College Sports in the Carolinas
from the 'ville
July 11, 2005
By Al Myatt
Back in the saddle in time
for the good times
BONESVILLE — As you can see by the dateline,
I'm back in town.
Bonesville editor Danny Whitford and I have
tweaked the column title and reapportioned my responsibilities a bit. In
addition to the standard fare, my assignment will include helping Bonesville
expand its recruiting coverage.
I'm looking forward to writing weekly and
being actively involved on the East Carolina sports scene again, especially
at a time when optimism about the program is undergoing a resurgence on
There have been some notable developments in
the last several months — the hiring of Ricky Stokes as basketball coach,
the Pirates' first spring football practice under Skip Holtz, the
announcement of future non-conference matchups in football and ECU's seventh
straight trip to the NCAA Tournament in baseball.
In his first year as athletic director, Terry
Holland has taken an active role in defining the future of Pirate athletics.
His people are in place in the leadership roles of the major revenue sports.
It's a new era for the Pirates in substantially-restructured Conference USA.
Despite competitive struggles in some areas,
there is an optimism that changes have been made for the better. The recent
past doesn't seem so burdensome when the focus is on the future, and
Holland's first year has been about positioning the pieces that are intended
to produce improved results.
New era, new kind of optimism
There was optimism when John Thompson came
aboard as football coach two years ago, much of it generated by Thompson's
own enthusiasm. The situation with Holtz is different as he has put together
a staff that is generally more experienced than the one Thompson assembled.
Holtz also has winning college head coaching
experience to draw upon from his days at Connecticut. Throw in his family
connections with a coaching legend like his dad, Lou, and a winning
personality, and there is legitimate hope for a turnaround.
Fans shouldn't expect miracles overnight
because Holtz will be working with much of the same talent pool that has
gone 3-20 over the last two seasons.
Factor in the unique situation at quarterback
and immediate expectations should be further tempered. James Pinkney, the
2004 starter, is in his second semester of summer school and there is
optimism for him to return from academic ineligibility. One problem is that
Pinkney was not on hand for spring ball which gives him significant ground
to make up in terms of learning a new system if he is able to rejoin the
An interesting note regarding Pinkney: Even if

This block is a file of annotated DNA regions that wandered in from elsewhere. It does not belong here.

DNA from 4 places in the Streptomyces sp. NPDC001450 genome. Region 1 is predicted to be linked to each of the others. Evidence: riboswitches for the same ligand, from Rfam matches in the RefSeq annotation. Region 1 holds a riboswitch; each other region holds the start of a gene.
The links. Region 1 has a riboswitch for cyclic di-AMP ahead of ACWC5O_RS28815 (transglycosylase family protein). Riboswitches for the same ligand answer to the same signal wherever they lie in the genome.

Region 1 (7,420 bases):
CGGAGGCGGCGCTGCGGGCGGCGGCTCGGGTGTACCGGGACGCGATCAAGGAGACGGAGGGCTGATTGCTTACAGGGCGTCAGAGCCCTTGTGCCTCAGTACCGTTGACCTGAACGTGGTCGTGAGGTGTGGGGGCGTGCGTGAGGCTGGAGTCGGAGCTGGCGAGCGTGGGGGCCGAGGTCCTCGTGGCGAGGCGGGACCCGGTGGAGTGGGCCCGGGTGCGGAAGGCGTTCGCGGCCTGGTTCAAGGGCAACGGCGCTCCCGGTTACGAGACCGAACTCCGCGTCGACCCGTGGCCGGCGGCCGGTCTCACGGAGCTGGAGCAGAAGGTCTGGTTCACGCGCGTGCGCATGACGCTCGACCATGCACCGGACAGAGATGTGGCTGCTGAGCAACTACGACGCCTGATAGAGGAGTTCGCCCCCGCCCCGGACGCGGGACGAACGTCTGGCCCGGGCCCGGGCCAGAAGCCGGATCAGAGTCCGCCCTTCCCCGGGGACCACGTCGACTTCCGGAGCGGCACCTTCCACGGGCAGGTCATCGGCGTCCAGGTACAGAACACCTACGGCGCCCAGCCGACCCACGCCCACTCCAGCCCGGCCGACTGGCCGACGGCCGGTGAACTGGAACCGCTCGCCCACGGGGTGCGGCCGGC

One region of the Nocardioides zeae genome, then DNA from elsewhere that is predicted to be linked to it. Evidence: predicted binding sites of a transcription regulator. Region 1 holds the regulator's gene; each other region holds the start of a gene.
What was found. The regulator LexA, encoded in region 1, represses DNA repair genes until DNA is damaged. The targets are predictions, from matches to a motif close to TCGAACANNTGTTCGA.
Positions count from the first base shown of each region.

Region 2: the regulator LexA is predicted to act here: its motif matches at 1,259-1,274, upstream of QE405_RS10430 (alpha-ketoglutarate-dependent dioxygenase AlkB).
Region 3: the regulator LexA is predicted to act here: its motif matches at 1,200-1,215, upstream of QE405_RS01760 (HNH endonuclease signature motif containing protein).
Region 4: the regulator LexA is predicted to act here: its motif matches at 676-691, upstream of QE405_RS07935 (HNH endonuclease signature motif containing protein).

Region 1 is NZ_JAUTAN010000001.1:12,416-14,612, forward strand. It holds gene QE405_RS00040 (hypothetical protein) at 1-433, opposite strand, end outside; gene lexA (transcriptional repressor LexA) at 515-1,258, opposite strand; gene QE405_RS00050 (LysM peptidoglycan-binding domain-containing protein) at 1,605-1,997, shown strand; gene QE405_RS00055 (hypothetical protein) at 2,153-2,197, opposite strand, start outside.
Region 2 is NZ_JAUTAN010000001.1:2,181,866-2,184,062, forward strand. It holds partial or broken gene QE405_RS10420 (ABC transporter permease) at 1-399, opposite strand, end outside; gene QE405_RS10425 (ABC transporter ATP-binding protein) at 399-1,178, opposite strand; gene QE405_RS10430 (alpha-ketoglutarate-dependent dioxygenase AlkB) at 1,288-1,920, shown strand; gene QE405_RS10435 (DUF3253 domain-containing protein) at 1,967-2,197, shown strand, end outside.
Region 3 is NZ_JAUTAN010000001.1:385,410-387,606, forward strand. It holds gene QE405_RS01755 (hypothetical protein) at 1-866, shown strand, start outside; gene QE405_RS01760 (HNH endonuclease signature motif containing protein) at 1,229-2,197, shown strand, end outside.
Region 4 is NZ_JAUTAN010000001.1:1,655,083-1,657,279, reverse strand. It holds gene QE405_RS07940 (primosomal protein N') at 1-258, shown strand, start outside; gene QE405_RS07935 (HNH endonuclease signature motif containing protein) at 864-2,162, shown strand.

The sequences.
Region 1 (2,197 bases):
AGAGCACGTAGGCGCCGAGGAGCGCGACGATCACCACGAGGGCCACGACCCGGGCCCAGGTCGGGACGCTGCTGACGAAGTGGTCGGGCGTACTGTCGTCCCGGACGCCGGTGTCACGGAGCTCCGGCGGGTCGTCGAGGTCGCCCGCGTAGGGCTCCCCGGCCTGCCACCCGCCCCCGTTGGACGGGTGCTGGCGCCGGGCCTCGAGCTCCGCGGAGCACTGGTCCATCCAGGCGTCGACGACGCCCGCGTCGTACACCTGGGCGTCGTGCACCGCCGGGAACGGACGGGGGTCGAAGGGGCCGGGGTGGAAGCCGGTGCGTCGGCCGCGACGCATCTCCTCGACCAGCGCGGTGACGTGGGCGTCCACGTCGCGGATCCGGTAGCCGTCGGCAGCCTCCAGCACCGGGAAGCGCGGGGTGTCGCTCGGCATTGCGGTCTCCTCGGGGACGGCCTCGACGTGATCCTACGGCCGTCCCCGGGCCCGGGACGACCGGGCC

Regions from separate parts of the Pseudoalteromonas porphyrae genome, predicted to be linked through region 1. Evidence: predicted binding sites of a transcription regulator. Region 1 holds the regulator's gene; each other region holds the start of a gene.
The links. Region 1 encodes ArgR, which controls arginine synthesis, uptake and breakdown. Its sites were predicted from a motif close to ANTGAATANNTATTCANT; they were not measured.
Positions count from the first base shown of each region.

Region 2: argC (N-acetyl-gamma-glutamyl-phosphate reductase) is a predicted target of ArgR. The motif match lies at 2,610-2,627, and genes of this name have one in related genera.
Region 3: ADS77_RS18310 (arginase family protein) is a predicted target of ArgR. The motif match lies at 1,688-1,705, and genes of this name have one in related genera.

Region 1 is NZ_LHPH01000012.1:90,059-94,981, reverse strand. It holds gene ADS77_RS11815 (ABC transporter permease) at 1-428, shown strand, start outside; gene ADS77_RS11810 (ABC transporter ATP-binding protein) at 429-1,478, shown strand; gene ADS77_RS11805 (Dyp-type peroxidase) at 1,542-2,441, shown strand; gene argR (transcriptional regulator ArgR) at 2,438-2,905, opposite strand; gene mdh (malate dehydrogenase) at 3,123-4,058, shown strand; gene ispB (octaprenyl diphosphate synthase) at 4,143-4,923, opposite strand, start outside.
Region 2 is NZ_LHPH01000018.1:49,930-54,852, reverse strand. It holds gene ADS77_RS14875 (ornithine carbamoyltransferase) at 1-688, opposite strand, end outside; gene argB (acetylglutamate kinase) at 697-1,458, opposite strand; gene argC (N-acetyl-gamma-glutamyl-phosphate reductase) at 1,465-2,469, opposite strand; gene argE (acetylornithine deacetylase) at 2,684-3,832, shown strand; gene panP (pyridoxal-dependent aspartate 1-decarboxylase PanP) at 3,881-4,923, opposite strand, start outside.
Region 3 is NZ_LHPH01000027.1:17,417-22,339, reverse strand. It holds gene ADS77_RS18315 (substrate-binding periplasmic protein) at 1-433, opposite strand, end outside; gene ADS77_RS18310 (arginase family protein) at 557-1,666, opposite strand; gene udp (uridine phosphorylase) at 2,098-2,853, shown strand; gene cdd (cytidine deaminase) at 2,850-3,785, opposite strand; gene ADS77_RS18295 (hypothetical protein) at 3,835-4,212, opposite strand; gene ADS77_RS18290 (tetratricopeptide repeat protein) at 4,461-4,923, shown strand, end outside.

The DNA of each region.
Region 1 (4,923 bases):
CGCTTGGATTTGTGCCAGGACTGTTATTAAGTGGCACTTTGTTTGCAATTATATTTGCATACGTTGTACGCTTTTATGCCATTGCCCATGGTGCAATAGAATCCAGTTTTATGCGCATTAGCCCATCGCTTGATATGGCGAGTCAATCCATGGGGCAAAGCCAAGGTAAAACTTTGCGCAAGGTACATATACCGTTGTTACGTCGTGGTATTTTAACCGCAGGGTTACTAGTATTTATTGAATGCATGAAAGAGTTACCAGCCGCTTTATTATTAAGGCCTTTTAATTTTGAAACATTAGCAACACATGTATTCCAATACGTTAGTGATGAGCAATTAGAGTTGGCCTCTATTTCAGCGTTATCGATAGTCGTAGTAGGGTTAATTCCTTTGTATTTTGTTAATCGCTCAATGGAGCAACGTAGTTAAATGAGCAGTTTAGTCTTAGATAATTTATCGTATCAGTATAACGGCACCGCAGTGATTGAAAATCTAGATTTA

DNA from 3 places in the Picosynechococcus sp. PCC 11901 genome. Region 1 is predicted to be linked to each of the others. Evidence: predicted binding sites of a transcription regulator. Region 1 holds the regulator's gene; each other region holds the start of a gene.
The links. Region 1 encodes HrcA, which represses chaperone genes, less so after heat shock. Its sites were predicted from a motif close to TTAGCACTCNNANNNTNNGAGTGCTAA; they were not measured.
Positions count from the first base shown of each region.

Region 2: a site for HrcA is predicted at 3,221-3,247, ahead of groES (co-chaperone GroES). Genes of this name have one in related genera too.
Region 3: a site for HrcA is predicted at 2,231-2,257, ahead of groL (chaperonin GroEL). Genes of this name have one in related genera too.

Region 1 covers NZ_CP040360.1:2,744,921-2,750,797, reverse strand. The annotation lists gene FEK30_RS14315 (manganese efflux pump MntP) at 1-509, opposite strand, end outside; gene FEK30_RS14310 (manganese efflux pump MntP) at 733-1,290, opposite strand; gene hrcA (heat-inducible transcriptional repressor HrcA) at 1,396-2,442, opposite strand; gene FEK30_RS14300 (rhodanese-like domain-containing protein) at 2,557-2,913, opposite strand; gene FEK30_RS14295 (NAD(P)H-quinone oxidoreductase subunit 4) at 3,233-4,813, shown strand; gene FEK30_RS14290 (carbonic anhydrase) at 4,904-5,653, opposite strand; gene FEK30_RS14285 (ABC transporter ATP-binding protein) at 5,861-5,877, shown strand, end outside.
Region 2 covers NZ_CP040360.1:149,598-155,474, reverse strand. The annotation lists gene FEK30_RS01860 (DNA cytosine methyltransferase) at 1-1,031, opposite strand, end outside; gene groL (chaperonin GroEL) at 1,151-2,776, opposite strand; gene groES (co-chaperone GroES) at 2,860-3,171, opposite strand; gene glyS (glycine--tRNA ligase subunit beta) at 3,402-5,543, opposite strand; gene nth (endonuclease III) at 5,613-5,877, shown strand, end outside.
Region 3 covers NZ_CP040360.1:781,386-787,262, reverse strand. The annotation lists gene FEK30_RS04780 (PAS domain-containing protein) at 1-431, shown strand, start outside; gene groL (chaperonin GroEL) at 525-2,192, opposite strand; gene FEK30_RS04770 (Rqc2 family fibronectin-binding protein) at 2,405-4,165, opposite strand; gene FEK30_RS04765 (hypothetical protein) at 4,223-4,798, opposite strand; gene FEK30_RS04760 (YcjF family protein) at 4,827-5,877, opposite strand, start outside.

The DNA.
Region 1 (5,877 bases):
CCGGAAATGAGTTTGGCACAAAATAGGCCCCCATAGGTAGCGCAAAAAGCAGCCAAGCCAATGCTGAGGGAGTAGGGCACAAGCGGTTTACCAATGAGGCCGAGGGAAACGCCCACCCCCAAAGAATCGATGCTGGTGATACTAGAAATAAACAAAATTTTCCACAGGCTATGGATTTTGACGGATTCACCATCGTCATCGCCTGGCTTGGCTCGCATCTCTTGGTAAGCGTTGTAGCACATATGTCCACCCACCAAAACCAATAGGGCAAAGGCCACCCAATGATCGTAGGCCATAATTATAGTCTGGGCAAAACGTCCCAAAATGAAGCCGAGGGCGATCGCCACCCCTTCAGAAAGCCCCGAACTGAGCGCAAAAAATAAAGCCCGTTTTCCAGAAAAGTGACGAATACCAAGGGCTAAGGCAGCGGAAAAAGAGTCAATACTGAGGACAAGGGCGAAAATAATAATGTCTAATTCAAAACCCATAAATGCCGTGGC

he regains his eligibility, he won't be in the 2005 ECU football media
guide. Because of June deadlines, ECU media relations director Tom McClellan
said the publication went to print without Pinkney's bio because he was not
an active player at that time. McClellan has a bio update prepared for the
ecupirates.com website if Pinkney
recovers academically in summer school.
Football scheduling footnotes
In announcing future non-conference football
opponents N.C. State, North Carolina, Virginia, West Virginia, Virginia Tech
and Navy, Terry Holland not only added some intriguing foes to upcoming
slates but also revealed agreements for several other games that had been in
the works but languishing under the radar for quite some time.
Of the 25 games announced, Holland crafted new
deals with UNC-Chapel Hill in 2006 and 2007, the Cavaliers in 2006 and 2008,
and the series with the Midshipmen. Most of the other games were previously
contracted or had been agreed to in principle.
The NCAA's plans to go to 12 games in 2006
sent many programs scurrying for opponents. ECU's recent struggles probably
made it easier to get some attractive opponents. The Tar Heels in particular
have historically resisted efforts to play ECU, but after prevailing in a
battle of winless teams in Greenville in 2003, the prospect of playing the
Pirates may not seem as daunting.
Of course, the respect ACC programs have for
the venerable Holland is also in ECU's favor these days.
Logan builds resume
Former ECU football coach Steve Logan has
coached the last two offensive MVPs in NFL Europe, Rohan Davey and Dave
Ragone, as quarterbacks coach of the Berlin Thunder. Logan has helped the
Thunder reach the World Bowl, the European equivalent of the Super Bowl,
each of the last two years.
Logan's contract at $200,000 annually with ECU
comes to an end on Jan. 1, 2006, and he would like to land a head coaching
assignment or another prominent position in NFL Europe. The schedule for NFL Europe runs from late
February to June, including preseason camp. The overseas league operates
with less media scrutiny and — should he decide to pursue it — would leave
Logan available to develop his budding broadcasting career during the
traditional American football season in the fall.
Go west young man
J.J. McLamb, a Dunn native who has served as
ECU's assistant athletics director for operations, has accepted a new
position as associate athletic director for facilities and operations at
Welcome to the real "Jungle"
The men who have tried in recent decades to
lead East Carolina basketball out of the wilderness might argue that the
most inhospitable jungle on campus is the basketball arena — inhospitable
for the Pirates' coaches, that is. Of ECU's last 10 hoops coaches, only one
has managed a winning record with the Pirates — Joe Dooley — and he was
dismissed by former AD Mike Hamrick in 1999 after going 57-52 over four
seasons. Only two of the 10 have lasted longer than five seasons.
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02/23/2007 12:33:15 AM